The Informed Interrogation Approach

(Ex:FBI Agent- Waterboarding Produced No Actionable Intel. 13 May 2009. Youtube. Web. 3 Dec 2013.)

In a meeting with a Judiciary Subcommittee in regards to the Bush Administration Detainee Interrogations, former FBI Supervisory Ali Soufan denounces enhanced interrogation techniques.  He has been involved with many top government investigations, including the events after 9/11.  He and an interrogation team obtained detailed information about Al Qaida without using EITs, but rather using the traditional approach.

In this video, Soufan explains more traditional routes for interrogation. This method uses psychological techniques such as emotional, interpersonal, and cognitive strategies to extract the information that is needed.  Not only is this safer, it outsmarts the prisoner and manipulates them to the point where the interrogators can get him or her to comply with the investigation.  Finally, more traditional, psychological approaches are much more quicker; once the detainee is manipulated, they are willing to give any information to interrogators.

The Informed Interrogation Approach is based on leveraging  knowledge of the detainee’s background and mindset, together with using information the interrogators already know about the prisoner. There are three main pillars of influence on the person being interrogated.

The detainee already feels fear due to the fact that he has been captured. The interrogator turns this fear into an advantage by becoming someone who can talk to the detainee and  listen to what he has to say. By presenting themselves to be trustworthy, the interrogator encourages the prisoner to open up. In addition, if the interrogator talks in a conversational way rather than defensively, there is a better chance to get on a somewhat good side with the detainee.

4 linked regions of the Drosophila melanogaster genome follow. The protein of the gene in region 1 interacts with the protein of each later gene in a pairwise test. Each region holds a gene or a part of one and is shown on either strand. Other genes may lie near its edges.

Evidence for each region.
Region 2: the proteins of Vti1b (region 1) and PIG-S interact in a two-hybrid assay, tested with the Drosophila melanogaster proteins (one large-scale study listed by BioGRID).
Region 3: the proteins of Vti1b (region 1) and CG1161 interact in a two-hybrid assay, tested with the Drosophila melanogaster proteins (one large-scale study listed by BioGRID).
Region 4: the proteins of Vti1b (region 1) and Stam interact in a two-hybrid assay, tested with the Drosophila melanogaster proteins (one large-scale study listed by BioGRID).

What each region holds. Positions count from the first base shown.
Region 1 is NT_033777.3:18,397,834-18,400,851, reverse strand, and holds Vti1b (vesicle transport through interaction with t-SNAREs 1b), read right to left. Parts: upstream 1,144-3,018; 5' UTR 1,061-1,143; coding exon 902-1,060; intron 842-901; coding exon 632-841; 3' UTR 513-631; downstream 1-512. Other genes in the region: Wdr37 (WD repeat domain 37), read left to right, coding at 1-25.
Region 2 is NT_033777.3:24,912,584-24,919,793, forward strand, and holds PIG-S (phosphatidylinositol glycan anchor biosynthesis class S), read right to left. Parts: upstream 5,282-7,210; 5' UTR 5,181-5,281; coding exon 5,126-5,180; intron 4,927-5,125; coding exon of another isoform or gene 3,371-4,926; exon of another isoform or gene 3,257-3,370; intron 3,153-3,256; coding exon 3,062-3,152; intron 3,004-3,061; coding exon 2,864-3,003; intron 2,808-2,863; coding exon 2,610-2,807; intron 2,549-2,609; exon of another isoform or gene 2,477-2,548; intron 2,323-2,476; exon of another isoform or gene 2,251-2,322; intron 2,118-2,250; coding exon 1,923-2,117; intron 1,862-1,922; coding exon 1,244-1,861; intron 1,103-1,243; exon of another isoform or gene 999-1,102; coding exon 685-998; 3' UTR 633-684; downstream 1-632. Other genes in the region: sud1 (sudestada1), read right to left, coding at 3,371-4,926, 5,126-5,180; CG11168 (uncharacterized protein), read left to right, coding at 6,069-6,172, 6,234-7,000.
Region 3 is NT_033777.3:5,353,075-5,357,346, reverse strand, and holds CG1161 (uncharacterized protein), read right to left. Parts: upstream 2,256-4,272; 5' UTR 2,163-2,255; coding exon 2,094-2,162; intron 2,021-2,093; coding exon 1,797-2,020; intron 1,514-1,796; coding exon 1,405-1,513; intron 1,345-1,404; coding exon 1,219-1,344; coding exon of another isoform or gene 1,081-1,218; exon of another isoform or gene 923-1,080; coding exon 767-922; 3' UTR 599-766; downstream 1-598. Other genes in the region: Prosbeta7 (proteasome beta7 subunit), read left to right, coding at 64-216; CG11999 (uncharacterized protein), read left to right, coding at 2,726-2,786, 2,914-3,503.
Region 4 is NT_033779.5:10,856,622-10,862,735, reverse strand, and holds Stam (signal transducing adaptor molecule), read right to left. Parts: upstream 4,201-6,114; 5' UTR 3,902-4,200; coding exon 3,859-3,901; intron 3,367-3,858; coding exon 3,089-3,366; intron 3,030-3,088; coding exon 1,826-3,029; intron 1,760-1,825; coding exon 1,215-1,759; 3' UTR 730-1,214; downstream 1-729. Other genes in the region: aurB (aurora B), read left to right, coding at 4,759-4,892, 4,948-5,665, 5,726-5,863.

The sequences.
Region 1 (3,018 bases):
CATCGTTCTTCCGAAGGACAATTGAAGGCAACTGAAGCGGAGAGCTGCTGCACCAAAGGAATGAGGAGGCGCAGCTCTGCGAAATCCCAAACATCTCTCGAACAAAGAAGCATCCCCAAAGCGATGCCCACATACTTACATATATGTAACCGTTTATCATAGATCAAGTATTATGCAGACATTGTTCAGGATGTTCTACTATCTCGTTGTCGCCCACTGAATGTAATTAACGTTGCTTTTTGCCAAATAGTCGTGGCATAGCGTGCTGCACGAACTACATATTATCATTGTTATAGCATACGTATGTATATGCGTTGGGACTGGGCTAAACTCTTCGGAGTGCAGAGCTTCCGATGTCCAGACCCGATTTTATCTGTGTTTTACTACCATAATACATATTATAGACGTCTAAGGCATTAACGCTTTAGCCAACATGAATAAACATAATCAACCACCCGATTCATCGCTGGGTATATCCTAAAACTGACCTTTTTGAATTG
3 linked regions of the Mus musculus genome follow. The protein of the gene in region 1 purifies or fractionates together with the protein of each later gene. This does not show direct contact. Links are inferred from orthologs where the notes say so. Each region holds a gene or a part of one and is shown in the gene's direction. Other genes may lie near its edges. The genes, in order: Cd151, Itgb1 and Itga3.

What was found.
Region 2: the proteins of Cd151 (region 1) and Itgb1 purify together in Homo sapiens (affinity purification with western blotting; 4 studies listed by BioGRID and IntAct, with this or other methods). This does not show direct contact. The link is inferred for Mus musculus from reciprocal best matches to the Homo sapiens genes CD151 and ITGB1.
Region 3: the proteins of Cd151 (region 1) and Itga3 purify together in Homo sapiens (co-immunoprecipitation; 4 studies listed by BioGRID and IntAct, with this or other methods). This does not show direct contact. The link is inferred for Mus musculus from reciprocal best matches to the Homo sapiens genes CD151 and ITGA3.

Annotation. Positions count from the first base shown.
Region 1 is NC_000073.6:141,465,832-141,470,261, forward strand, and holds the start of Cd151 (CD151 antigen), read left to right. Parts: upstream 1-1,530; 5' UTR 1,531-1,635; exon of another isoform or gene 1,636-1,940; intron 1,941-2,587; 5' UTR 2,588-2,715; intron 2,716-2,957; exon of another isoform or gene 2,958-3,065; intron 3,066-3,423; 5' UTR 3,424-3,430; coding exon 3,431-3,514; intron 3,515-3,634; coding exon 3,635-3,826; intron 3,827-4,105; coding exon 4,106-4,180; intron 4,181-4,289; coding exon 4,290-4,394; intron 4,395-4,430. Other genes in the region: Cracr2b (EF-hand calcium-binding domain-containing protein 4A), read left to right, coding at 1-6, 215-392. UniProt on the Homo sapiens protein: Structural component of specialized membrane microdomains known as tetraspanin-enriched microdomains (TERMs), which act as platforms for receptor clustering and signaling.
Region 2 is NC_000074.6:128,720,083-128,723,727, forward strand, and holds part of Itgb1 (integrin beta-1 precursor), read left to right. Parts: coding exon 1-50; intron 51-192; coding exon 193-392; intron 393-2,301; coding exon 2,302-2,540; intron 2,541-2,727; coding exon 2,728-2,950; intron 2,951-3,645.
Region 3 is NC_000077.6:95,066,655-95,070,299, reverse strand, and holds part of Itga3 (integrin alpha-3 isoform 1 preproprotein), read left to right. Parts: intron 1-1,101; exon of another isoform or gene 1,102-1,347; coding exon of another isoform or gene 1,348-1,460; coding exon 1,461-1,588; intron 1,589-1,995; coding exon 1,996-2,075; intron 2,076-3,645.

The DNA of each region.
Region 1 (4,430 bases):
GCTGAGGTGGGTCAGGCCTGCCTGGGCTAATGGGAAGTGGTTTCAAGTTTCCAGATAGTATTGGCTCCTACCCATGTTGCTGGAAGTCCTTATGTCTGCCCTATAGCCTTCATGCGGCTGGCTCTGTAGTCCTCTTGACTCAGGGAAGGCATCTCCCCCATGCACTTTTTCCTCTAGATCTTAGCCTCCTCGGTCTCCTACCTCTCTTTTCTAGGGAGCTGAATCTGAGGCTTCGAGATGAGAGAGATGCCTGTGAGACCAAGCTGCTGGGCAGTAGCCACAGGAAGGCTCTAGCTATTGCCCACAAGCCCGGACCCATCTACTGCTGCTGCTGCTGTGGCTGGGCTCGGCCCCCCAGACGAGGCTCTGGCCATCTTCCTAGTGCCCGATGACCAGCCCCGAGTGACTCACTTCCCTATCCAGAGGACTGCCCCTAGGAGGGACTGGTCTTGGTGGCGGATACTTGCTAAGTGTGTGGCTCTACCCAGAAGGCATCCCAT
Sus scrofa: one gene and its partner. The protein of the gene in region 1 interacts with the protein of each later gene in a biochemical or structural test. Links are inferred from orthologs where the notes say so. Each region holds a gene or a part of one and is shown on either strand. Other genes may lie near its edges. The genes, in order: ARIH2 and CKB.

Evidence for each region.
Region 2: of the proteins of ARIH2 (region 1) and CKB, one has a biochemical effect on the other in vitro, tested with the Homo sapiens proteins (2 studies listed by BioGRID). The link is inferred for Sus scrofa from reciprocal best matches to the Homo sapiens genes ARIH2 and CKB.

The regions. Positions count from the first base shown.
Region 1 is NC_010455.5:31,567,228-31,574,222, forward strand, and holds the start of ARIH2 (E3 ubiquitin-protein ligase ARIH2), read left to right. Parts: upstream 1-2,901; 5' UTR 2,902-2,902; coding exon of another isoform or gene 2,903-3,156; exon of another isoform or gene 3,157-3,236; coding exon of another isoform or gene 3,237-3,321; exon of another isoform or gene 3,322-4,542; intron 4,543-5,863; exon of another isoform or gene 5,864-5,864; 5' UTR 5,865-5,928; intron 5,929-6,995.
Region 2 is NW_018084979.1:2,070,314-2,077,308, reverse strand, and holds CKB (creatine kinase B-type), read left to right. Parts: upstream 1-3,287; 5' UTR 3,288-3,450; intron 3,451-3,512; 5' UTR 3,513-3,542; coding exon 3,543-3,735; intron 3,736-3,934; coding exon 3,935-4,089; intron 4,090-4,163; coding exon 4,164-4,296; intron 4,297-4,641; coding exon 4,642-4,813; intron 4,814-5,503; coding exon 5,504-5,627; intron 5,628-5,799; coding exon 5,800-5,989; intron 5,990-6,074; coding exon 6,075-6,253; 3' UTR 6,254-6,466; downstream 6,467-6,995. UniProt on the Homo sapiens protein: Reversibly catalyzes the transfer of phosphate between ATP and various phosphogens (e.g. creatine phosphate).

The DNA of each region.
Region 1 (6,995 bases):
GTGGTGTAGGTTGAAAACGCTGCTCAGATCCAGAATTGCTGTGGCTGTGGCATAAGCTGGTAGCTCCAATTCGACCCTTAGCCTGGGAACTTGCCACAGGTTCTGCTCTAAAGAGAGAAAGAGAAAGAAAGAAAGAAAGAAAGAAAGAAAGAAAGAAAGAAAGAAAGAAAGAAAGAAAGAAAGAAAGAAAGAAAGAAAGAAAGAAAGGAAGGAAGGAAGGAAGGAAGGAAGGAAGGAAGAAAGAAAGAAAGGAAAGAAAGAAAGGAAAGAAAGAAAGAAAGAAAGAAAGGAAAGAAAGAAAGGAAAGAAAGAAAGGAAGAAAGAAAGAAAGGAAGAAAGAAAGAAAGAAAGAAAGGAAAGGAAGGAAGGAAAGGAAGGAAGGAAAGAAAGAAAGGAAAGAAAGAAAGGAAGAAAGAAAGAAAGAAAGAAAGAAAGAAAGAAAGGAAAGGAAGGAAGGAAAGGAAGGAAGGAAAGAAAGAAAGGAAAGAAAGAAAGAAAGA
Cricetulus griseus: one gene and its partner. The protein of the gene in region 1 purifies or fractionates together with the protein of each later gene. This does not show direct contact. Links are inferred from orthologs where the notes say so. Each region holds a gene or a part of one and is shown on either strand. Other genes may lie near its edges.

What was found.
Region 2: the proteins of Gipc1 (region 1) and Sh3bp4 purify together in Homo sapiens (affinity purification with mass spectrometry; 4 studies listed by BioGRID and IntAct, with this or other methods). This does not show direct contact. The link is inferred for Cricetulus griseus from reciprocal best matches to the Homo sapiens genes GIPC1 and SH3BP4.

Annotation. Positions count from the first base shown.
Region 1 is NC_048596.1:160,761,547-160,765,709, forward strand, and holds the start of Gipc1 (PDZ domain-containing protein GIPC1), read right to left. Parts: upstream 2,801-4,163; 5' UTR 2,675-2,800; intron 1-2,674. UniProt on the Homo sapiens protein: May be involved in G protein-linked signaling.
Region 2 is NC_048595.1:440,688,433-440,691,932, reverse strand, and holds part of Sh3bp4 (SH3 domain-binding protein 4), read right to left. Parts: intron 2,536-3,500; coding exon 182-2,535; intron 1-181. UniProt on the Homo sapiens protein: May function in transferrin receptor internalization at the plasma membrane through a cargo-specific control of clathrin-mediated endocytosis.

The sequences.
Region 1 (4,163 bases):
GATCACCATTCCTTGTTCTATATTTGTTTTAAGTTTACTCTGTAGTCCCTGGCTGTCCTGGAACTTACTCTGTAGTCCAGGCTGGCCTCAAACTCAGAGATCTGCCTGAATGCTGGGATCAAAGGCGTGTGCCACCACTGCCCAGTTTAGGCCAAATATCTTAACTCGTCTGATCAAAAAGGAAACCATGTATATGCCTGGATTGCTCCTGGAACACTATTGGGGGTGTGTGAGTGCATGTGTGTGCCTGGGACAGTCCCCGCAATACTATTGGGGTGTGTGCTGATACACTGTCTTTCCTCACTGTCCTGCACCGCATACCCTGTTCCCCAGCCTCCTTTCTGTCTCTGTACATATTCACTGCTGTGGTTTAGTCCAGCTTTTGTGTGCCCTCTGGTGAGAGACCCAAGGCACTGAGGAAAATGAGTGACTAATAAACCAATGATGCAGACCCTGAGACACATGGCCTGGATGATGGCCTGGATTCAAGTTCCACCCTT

Second, the detainee has to have a sense of respect and power whilst being interrogated; they won’t give up any information if they are treated like garbage. The interrogator is the only one talking to and listening to the prisoner; therefore, a sort of relationship is created. Obviously, the interrogator does not want to ruin it, so he or she capitalizes on this and motivates the detainee to open up more.

Along with fear, the interrogator has to make the prisoner believe that he or she has information against him.The person doing the interrogation absolutely has to know everything and anything that has to do with the detainee. This way, the interrogator can use knowledge about the detainee’s personal, criminal, or early life against him.


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